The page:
What does tax “reform” mean for businesses that already pay far less than the current 35 percent (because of various exemptions and loop holes)? Filing their taxes may be "simplified," but they are no more likely to use the money to create living wage jobs than before; once more, "trickle down" economics will be revealed to be a right-wing fraud. Meanwhile,  people who pay state and local taxes will have a reduced deductible cap—thus likely seeing less after-tax income than before. The deficit will skyrocket to heights unimagined before (and you thought Republicans were “fiscal conservatives”); Trump and Paul Ryan’s poor-hating budget-cutting to "pay" for the increased largesse of the very richest will create poverty in the US—as a recent UN report warned—that will reach levels not seen since the Great Depression even without an “official” depression; and this bill will essentially “kill” the Affordable Care Act in the next decade, leaving at least 13 million more people than before uninsured. 

There are numerous other “issues” with this tax policy, including tying future tax bracket levels to the chained Consumer Price Index (which allegedly takes into account consumer reaction to higher prices), which will have the effect of raising brackets slower that the true rate of inflation, thus lowering tax savings. The bottom line is that for low-to-middle-income people, tax reform is a con job—even before the “sunset” effect. Even alleged “moderate” Republicans like Susan Collins conned us, and her claim that it is “sexist” to criticize her over her support for the tax bill is just more evidence that gender politics has taken a turn into blatant self-serving hypocrisy. 

Now what? Nothing can be done until 2020, and that will require Democrats to take the presidency, the House and at least 60 Senate seats. Trump and the Republicans have demonstrated their contempt for working people, although many are still blinded from the fact; the question is will working people take back their government from the oligarchy of the rich?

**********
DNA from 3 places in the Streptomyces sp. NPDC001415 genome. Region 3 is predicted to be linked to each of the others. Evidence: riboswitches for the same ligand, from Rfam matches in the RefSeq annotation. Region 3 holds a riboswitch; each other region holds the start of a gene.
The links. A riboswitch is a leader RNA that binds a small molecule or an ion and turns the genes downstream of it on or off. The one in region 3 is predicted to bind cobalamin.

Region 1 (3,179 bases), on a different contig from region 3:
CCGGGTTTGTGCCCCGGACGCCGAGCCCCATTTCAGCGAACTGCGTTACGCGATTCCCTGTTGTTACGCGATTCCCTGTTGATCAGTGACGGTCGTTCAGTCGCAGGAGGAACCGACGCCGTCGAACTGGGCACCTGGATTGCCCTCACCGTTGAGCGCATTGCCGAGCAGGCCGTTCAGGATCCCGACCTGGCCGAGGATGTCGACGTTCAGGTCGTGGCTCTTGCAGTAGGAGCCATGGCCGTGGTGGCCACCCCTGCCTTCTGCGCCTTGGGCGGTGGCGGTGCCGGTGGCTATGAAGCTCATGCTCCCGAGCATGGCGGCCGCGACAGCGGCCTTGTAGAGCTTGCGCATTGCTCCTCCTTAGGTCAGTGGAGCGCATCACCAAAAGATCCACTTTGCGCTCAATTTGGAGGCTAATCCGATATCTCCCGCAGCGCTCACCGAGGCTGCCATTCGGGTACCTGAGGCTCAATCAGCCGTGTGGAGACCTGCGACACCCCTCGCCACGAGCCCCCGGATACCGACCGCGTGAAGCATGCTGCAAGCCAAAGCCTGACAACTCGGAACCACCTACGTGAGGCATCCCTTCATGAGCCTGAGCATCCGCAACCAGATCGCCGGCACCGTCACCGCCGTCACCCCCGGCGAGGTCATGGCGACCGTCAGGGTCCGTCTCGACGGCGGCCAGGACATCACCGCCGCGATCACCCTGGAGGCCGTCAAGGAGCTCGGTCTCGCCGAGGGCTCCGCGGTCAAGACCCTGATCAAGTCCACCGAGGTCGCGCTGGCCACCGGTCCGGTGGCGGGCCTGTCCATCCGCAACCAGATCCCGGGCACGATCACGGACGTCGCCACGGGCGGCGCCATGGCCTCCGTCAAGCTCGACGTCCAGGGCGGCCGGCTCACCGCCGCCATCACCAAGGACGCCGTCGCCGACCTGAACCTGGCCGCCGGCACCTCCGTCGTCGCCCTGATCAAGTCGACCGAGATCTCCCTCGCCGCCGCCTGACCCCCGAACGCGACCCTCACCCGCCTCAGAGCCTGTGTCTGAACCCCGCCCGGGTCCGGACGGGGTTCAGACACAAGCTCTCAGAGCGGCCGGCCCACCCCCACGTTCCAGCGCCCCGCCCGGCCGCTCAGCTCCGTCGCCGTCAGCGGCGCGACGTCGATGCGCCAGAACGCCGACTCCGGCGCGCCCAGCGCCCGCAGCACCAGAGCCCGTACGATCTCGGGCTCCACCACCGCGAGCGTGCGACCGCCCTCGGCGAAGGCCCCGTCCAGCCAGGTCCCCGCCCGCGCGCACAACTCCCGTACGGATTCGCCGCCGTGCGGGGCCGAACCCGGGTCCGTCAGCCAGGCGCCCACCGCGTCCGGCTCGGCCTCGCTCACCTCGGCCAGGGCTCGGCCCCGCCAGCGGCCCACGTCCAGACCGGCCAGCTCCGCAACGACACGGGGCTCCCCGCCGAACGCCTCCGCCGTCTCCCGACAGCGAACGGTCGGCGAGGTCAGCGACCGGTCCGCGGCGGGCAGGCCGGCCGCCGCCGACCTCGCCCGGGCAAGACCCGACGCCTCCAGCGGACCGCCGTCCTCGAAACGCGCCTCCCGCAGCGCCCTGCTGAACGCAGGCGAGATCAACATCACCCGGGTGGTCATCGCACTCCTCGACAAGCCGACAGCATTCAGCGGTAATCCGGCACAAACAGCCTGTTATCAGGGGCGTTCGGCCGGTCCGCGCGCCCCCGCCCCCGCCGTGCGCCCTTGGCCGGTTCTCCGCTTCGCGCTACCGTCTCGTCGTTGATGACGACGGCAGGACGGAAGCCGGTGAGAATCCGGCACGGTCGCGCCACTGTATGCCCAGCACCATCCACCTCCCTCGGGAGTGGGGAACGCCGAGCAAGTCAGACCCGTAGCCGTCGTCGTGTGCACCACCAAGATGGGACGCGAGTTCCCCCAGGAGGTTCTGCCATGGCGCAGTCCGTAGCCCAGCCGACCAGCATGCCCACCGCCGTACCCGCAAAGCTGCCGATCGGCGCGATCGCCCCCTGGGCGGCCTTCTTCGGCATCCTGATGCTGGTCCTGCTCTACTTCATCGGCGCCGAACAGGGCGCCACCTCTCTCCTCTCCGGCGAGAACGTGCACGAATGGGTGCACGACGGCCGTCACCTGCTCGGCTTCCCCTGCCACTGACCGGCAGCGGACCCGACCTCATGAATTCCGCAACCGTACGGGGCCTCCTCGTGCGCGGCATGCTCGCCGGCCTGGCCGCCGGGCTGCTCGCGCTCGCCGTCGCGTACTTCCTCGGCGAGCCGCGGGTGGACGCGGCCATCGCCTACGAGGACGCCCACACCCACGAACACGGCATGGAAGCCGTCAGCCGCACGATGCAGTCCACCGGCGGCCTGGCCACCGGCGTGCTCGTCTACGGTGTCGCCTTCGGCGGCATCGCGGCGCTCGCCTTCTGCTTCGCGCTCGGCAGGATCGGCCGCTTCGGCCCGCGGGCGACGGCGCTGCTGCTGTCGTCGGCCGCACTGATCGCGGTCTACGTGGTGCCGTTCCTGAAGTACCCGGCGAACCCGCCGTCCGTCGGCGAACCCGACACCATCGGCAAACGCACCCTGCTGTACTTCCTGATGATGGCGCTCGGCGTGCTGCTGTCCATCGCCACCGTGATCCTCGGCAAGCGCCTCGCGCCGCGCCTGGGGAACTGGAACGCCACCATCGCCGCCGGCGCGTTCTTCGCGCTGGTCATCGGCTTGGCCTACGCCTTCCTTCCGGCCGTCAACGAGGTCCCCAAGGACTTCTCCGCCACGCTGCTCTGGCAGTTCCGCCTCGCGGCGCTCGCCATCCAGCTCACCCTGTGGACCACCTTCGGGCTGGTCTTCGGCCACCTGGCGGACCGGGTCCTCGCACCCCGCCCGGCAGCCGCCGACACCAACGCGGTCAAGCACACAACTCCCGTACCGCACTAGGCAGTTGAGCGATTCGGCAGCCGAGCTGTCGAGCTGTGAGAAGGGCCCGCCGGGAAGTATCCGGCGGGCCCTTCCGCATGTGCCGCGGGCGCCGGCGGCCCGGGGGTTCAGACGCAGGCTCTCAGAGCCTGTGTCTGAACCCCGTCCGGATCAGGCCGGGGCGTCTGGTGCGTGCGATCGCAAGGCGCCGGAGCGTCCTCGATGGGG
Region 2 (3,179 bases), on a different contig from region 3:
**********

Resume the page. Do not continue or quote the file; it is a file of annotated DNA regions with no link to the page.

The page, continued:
Sunday, December 17, 2017

With season officially over for the Packers, time to insure that Rodgers will be "ready" for next season

I bet Brett Hundley was out there on the sidelines saying to himself “Whew. At least that’s not me throwing those three interceptions,” having already done so twice in a game this season. But for a while there in his return to the line-up Aaron Rodgers made things at least “interesting.” Most of the “experts” were predicting that because of Rodgers’ rustiness and the “improved” Carolina offense, the Panthers would prevail. Indeed, while the Packers’ defense seemed to be an on-again, off-again affair, they were eventually sunk by four turnovers, the last one a fumble after a pass completion following the recovery of an onside kick, after pulling within a touchdown with 2:43 left. It did seem for a few seconds there that Rodgers would pull another rabbit out of the hat despite throwing those three picks (much as Russell Wilson did after throwing five interceptions in the 2014 NFC Championship game against the Packers), until Geronimo Allison’s miscue at the Carolina 28-yard line, ending the game a 31-24 loss. 

It’s hard to assess Rodgers’ return. He was under duress almost the entire game, and having avoided sacks throughout, was done so twice for 19 yards in losses on back-to-back plays after reaching the Carolina 21 midway in the fourth quarter, losing the ball on downs. After returning to “form” by the end of the first half and the Packers ahead 14-10, he promptly opened the second half with two of his first three passes picked off. His third quarter numbers—3 of 11 for 20 yards and those two interceptions—were strictly DeShone Kizer-like. Rodgers did revive enough in the fourth quarter to at least make it a “game,” completing 13 of 17 for 142 yards and a touchdown, but otherwise only managed to reduce his passer rating by six points. 

As I mentioned last week, I thought that expectations that Rodgers’ return would propel the Packers to the playoffs was strictly a game of chance. The best thing that can be said (and that is only an assumption) is that the Packers were more “competitive” against the Panthers than they might have been without Rodgers. But with the season officially over, it might be a good idea to insure that Rodgers will be “100 percent” healthy for next season, instead of playing out the season just to pad his stats.

Update: Atlanta’s victory over Tampa Bay makes it official: the Packers are officially out of the playoff picture, but the odd thing is that the Falcons can still lose a playoff spot to the Lions, Cowboys or the Seahawks—the latter two teams the Packers defeated earlier in the season when Rodgers was healthy.

Update II: As expected, Rodgers was put back on IR for the remainder of the season.